The first members started to receive their shots in the community
COURTESY FACEBOOK PAGE OF THE MOHAWK COUNCIL OF KANESATAKE
Not only did last weekend’s storm cover the town in snow, but it also brought along a fresh feeling of hopefulness.
Kanesatake started to administer the COVID-19 vaccines to its community members as the world approached the one-year mark of the pandemic. As of Tuesday, March 2, 150 Kanehsata’kehró:non were successfully vaccinated.
On February 26, Kanehsata’kehró:non Selena Etienne became the first elder to receive the Pfizer vaccine at the Tsi Teiontatshnié:tha, Kanesatake Health Centre (KHC). Etienne told her daughter Brenda that while she was apprehensive to take it at first, after she did a lot of reading on the subject and spoke to her daughters about it, and she was convinced. She said she now encourages everyone to get it.
A few hours after Etienne was vaccinated, the grand chief of Kanesatake, Serge Otsi Simon, proudly rolled up his sleeves to get his first dose.
“It was kind of last-minute, since I have a heart condition, I decided I should get the vaccine,” said Simon. “It was fine, no pain, no side effects, except a sore arm.”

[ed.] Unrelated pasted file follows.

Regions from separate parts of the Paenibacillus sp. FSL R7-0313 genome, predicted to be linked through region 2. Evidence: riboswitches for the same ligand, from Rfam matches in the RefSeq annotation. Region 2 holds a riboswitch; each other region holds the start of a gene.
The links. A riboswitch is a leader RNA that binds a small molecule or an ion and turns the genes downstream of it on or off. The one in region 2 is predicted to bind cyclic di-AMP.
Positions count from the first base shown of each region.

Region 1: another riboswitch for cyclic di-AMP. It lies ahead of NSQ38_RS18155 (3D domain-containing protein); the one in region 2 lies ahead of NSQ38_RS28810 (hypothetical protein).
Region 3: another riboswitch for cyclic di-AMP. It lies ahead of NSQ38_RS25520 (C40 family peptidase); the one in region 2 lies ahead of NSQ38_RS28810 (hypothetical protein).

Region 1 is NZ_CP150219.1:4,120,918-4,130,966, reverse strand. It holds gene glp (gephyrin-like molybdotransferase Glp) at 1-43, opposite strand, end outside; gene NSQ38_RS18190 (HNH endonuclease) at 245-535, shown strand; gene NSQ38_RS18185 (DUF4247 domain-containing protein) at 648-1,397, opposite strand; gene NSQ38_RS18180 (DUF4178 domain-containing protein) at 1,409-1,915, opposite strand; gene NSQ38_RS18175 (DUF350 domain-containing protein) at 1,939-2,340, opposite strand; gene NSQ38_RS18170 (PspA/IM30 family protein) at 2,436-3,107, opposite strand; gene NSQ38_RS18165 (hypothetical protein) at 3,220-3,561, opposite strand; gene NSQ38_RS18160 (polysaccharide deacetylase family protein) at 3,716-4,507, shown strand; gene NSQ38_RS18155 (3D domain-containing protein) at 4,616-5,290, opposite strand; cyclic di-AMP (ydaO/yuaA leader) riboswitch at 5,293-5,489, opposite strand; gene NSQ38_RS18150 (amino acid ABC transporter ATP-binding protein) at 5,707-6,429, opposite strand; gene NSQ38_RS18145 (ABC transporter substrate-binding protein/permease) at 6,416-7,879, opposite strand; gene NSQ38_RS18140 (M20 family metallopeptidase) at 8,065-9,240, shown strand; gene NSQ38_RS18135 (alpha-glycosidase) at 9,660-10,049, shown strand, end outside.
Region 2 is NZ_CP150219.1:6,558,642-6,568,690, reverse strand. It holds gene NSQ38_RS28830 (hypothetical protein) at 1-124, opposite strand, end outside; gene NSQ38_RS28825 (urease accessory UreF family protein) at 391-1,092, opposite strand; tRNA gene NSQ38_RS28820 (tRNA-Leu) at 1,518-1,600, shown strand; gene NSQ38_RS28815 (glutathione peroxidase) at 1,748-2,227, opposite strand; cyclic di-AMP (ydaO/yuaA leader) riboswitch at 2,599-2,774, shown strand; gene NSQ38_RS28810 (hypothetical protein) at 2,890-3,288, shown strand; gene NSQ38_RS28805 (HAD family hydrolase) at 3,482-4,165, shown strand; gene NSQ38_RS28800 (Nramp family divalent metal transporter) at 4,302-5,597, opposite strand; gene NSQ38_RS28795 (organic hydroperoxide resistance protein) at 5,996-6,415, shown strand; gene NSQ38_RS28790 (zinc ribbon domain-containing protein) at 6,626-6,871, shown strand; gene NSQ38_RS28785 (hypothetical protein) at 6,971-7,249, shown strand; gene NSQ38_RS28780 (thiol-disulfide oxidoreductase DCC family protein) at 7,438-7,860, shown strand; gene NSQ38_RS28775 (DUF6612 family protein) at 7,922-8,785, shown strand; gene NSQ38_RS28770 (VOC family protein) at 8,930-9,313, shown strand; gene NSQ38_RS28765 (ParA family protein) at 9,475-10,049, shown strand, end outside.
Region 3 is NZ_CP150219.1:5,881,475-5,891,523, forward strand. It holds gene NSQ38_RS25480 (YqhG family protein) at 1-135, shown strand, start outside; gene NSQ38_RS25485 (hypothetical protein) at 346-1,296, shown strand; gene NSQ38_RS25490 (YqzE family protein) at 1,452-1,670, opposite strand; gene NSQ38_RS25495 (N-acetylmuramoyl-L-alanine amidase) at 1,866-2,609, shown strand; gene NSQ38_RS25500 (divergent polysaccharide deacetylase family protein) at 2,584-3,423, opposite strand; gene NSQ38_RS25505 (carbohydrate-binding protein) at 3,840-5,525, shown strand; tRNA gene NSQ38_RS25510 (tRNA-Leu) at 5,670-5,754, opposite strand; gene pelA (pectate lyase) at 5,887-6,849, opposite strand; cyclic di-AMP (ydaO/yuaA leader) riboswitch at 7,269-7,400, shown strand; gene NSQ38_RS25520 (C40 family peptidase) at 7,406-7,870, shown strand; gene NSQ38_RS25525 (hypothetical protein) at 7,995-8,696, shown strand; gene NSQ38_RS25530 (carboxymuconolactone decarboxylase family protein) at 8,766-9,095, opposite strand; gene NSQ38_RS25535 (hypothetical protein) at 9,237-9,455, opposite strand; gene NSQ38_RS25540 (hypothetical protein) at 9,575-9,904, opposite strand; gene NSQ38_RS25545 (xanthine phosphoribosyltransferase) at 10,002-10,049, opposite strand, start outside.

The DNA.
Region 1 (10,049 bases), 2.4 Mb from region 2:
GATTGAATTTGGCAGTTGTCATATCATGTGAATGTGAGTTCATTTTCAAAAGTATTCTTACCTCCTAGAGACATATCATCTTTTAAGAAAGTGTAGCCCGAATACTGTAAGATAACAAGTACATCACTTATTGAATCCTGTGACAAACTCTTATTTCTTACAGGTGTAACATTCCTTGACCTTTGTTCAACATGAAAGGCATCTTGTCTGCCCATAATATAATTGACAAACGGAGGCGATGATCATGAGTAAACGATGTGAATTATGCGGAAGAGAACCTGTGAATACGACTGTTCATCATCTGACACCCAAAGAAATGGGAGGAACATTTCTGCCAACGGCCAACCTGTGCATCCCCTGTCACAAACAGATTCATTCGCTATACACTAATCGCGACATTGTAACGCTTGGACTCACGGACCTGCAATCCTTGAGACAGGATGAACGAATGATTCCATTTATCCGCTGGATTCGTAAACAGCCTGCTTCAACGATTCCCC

According to KHC spokesperson Robert Bonspiel, Kanesatake only had 48 hours to set everything up, after receiving news from Quebec Public Health authorities that the vaccines were on their way.
Every single Riverside Elder’s Home resident, along with each health care worker and staff, were prioritized following the Quebec government’s priority list.
For the grand chief, this was the first step toward some kind of normalcy.
“It was the first little step we took from breaking that isolation we’ve been doing for a year,” he said.
The community had been impatiently waiting since Quebec’s vaccination campaign began last December. While Kanesatake’s sister community Kahnawake received vaccines as early as December 23, the Laurentides region was hit harder by delivery delays.
Simon is encouraged by the community’s response.
“There are a lot more people than the 150 we vaccinated that wanted it and that’s a good sign, despite all the misinformation out there,” said the grand chief. “It’s been difficult but when people realize what this is and the benefits of it, I think even those who are against or on the defence will come around.”
Bonspiel said that the next rollout would be happening in the upcoming weeks, although the KHC is expecting the Moderna vaccine for this second round. While the Pfizer vaccine needs to be administered two separate times for it to be fully effective, Kanesatake is currently choosing to focus on mass vaccination. The goal, explained Bonspiel, is to get all Kanehsata’kehró:non vaccinated once before scheduling a second dose.
“In the next few weeks, we intend to vaccinate as many people as possible, starting from people who are older and vulnerable and then going to less at-risk community members,” said Bonspiel.
As for lifting the measures, Bonspiel and the grand chief both said that it was too early. This being said, the conversation surrounding it is slowly making its way to the Mohawk Council of Kanesatake.
“We are not shutting down our effort just yet,” said Simon. “Only once the pandemic is declared over.”